Civil Rights Attorneys Bring New Complaints Against Little Rock Police

Dec 19, 2018

Attorney Mike Laux, Little Rock resident Lloyd St. Clair – who was shot three times during a no-knock raid – and attorney Benjamin Crump at Tuesday's press conference.
Credit Michael Hibblen / KUAR News

More people are coming forward saying they too have been victimized through the Little Rock Police Department’s practice of "no-knock" drug raids. On Tuesday, civil rights attorneys Benjamin Crump and Mike Laux held a press conference that ran more than an hour and included 12 people sharing their experiences of officers using explosives to enter their homes.

The department has said such raids are reserved for people who are suspected of being dangerous, but the attorneys called the practice unconstitutional. They say the raids are often based on false information and that when homes are damaged during the raids, the wrongly accused people are the ones who have to pay for repairs.

With a new mayor about to be sworn in and a new police chief to be hired, there are hopes for a change in police practices, but the attorneys say problems at the department are institutional, having spanned the administrations of many police chiefs and mayors.

11 of the people who spoke Tuesday held signs that said "I was framed," while another had a sign that said "I was shot." Most hadn’t spoken publicly about their experiences and said they approached the attorneys after learning that others had endured similar incidents. Roderick Tally, Derrick Davis Jr. and Candice Caldwell, who had taken part in previous press conferences, were also there.

Attorney Crump, who is based in Tallahassee, Florida, said a pattern of misconduct is becoming clear.

Attorneys Benjamin Crump (speaking) and Mike Laux talk with participants before Tuesday's press conference about no-knock raids.
Credit Michael Hibblen / KUAR News

"You’re talking about an unconstitutional search and seizure to blow down my door; destroy my property? You all heard the stories about how people could not afford to put their doors back on and it’s wintertime now and the city has not been responsive at all at this point," Crump said.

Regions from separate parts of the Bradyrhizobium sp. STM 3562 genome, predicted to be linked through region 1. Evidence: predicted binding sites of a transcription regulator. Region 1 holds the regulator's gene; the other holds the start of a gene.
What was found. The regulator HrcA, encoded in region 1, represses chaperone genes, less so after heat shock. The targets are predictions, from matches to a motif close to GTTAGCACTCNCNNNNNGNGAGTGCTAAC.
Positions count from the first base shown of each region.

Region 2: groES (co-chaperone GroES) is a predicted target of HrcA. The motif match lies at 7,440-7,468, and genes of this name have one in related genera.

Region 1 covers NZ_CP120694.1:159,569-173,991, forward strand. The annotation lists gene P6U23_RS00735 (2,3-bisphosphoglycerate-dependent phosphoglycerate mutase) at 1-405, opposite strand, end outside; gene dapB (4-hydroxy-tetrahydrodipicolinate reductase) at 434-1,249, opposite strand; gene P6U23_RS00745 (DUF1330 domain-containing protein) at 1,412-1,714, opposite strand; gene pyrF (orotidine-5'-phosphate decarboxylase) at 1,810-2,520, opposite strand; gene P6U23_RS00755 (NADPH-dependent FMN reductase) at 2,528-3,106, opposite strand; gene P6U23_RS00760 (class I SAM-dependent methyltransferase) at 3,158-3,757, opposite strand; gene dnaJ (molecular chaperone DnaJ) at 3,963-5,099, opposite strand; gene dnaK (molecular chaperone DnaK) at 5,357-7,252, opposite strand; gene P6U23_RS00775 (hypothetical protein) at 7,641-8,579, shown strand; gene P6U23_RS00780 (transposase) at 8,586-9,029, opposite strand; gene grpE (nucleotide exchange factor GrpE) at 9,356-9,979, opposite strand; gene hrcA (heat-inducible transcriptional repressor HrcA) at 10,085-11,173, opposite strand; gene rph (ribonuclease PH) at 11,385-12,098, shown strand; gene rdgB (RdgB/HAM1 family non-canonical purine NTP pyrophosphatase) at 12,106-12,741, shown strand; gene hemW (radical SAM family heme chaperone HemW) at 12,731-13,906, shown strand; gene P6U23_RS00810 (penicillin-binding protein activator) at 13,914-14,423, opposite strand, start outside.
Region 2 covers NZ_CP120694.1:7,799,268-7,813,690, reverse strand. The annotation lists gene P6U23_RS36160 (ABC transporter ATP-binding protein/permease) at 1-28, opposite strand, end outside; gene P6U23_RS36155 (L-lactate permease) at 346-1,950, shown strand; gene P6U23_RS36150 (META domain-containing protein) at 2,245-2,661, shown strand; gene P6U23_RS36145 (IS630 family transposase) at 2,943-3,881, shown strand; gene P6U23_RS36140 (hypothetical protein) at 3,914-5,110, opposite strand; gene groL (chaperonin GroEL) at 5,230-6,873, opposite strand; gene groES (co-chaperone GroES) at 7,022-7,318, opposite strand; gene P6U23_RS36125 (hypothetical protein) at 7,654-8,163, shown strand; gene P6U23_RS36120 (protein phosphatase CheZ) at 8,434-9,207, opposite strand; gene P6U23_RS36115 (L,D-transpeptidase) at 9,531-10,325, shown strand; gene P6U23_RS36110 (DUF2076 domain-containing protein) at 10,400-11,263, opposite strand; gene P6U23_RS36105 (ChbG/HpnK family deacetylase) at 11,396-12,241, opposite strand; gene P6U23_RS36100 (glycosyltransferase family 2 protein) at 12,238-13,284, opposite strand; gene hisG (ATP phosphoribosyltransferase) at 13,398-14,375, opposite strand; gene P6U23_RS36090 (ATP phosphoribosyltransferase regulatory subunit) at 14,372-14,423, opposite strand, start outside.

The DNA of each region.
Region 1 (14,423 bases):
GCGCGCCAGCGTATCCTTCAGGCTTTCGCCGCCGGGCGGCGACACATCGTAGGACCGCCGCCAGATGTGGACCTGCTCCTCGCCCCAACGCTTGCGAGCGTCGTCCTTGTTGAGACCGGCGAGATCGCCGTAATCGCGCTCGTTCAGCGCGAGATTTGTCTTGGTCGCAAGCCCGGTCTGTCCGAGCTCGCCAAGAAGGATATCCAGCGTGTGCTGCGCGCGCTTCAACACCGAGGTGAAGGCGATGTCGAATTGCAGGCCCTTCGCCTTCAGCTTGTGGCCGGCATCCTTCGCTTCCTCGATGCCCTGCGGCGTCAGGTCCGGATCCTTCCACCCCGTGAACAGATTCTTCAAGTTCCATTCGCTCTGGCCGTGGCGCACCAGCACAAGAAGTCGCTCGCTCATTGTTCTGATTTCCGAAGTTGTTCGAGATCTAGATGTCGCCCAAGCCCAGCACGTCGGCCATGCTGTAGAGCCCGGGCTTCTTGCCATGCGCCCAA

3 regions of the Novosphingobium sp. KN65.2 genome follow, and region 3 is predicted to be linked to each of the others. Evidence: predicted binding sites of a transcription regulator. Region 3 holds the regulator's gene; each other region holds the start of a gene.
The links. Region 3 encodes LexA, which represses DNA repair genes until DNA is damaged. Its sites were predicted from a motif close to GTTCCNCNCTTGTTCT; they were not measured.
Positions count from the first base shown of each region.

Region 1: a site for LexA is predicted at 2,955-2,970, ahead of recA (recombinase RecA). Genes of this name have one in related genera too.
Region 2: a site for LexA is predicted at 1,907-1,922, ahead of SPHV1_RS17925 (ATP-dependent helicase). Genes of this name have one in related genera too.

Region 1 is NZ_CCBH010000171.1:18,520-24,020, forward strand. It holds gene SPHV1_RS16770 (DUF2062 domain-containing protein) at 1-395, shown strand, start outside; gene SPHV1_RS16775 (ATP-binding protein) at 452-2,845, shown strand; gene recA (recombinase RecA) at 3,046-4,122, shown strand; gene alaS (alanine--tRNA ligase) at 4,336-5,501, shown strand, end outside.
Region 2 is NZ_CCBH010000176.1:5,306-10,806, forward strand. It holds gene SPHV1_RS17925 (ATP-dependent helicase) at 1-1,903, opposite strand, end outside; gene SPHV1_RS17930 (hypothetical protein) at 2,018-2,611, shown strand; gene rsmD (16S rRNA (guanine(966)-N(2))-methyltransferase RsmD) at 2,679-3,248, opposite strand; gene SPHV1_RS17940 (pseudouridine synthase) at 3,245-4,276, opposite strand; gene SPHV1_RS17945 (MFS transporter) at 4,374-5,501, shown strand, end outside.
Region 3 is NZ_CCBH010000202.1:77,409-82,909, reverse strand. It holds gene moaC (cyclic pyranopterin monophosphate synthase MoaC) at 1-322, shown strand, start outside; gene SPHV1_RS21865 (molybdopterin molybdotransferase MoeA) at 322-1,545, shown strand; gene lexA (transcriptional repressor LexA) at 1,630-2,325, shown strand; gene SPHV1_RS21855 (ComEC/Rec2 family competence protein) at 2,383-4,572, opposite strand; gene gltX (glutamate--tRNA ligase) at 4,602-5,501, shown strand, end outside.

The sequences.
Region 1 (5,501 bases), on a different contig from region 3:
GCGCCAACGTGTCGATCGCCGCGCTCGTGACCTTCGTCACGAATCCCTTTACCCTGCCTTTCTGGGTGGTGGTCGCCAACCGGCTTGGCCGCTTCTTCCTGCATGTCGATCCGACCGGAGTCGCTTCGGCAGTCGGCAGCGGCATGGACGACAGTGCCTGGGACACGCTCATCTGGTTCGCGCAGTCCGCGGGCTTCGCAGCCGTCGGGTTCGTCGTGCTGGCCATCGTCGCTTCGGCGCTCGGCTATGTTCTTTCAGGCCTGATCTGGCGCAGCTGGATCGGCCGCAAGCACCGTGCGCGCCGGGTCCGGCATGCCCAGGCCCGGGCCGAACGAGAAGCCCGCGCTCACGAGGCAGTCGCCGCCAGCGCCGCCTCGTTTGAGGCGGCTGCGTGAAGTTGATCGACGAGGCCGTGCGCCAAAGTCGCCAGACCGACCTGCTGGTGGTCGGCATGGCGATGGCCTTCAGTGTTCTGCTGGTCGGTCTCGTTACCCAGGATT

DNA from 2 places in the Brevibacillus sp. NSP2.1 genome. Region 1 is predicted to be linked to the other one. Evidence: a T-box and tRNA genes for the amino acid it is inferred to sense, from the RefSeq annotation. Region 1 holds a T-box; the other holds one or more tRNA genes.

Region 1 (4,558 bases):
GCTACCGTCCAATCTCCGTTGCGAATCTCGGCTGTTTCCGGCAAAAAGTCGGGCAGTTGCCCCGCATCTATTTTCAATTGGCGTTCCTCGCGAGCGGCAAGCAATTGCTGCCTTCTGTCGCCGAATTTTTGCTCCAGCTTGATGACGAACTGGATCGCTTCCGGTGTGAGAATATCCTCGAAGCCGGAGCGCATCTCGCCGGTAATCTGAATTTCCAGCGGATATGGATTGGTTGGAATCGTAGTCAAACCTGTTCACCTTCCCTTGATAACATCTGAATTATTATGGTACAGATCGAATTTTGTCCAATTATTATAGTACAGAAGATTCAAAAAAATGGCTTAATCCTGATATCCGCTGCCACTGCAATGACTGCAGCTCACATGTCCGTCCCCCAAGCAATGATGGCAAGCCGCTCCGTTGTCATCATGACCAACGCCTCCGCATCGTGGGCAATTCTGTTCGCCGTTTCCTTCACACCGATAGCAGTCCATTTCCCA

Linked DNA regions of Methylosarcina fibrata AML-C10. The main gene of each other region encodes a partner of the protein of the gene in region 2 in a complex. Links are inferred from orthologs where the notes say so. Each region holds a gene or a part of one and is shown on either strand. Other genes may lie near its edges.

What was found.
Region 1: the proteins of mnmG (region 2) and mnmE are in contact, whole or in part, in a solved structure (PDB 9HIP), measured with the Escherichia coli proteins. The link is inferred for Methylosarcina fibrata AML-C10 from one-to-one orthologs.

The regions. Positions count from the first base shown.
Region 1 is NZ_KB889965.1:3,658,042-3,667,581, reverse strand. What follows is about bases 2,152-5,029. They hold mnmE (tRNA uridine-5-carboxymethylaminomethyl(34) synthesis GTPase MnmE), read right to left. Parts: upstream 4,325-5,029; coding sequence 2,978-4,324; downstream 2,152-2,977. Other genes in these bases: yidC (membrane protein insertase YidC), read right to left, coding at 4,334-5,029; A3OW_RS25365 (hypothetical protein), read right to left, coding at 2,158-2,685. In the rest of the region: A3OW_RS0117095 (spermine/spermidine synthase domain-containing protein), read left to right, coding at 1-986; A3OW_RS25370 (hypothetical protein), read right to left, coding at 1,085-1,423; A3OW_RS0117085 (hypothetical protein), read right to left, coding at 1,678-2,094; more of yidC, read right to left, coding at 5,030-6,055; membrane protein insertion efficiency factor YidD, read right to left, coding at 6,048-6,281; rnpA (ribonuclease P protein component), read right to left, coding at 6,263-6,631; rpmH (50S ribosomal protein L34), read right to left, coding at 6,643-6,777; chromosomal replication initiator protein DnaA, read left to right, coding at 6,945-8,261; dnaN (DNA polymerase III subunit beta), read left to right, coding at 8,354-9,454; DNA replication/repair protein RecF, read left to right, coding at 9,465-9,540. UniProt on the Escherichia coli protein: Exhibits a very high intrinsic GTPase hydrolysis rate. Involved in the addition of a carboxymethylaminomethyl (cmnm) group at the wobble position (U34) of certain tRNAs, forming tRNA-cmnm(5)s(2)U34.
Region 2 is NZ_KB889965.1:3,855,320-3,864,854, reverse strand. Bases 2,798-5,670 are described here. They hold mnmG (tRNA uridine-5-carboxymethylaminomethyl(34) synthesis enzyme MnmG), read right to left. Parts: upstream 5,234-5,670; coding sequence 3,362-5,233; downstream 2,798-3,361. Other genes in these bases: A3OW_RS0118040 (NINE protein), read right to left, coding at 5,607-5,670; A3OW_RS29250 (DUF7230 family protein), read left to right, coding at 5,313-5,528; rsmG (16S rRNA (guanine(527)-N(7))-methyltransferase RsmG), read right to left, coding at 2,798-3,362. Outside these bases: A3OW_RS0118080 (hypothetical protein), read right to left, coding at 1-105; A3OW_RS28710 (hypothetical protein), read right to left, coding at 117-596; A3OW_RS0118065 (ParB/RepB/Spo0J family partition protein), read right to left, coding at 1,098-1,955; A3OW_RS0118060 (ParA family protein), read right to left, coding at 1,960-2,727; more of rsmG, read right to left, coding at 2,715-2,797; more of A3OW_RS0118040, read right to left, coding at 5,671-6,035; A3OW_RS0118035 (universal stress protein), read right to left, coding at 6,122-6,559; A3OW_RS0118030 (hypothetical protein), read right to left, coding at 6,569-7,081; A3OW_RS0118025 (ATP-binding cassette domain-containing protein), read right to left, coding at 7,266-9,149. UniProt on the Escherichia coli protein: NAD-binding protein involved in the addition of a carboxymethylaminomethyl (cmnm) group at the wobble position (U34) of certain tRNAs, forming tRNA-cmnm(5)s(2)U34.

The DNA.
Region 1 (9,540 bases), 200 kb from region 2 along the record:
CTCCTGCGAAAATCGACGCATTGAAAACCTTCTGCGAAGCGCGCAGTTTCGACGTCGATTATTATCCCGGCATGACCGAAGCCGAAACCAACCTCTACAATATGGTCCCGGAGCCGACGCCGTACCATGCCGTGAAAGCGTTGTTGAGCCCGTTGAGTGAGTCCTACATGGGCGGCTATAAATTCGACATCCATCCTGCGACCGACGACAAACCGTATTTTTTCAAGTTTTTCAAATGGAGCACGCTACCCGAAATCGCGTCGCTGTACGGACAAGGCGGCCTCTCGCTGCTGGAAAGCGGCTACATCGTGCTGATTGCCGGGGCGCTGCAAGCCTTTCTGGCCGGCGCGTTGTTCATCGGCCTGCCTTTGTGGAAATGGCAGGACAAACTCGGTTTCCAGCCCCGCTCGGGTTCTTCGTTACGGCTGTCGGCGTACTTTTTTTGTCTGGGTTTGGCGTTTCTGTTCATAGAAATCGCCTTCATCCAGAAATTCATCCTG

Lloyd St. Clair said he was shot by Little Rock police officers on Sept. 1, 2016. Attorney Laux said the 59-year-old former truck driver had no criminal history and had been wrongly accused by a police informant of being involed in methamphetamine.

"The law busted into my home and during all this I was in the bedroom. Well I just got up out of bed and they shot me through the wall. They shot eight times, hitting me three times for no reason at all," St. Clair said.

Police have said they shot St. Clair because he pulled a gun, which he didn’t dispute Tuesday. St. Clair said he had been asleep and was rattled by the sound of an explosion and people entering his home.

"I jumped up out of the bed – first thing you’re going to do is grab your gun," St. Clair said. " I didn’t know what was going on… that’s what they seen sticking out of the door was the gun."

St. Clair claimed he didn’t aim the weapon at officers. As he spoke to reporters, St. Clair was holding an oxygen tank, needed for an unrelated medical condition. He said there was a oxygen tank inside the home when police opened fire and called it fortunate that gunfire didn’t cause the tank to explode.

Laux called it another example of Little Rock police using deadly force without having reliable evidence.

"They claimed they would find scores of methamphetamine, enough to distribute all over the southern part of the United States. What they found that belonged to Mr. St. Clair was the equivalent of about three marijuana joints that had been in his home for approximately a year," Laux said. "That’s what they found. That’s what necessitated, and apparently that’s what justified firing shots from a AR-15 through a wall to a man who’s in his bed."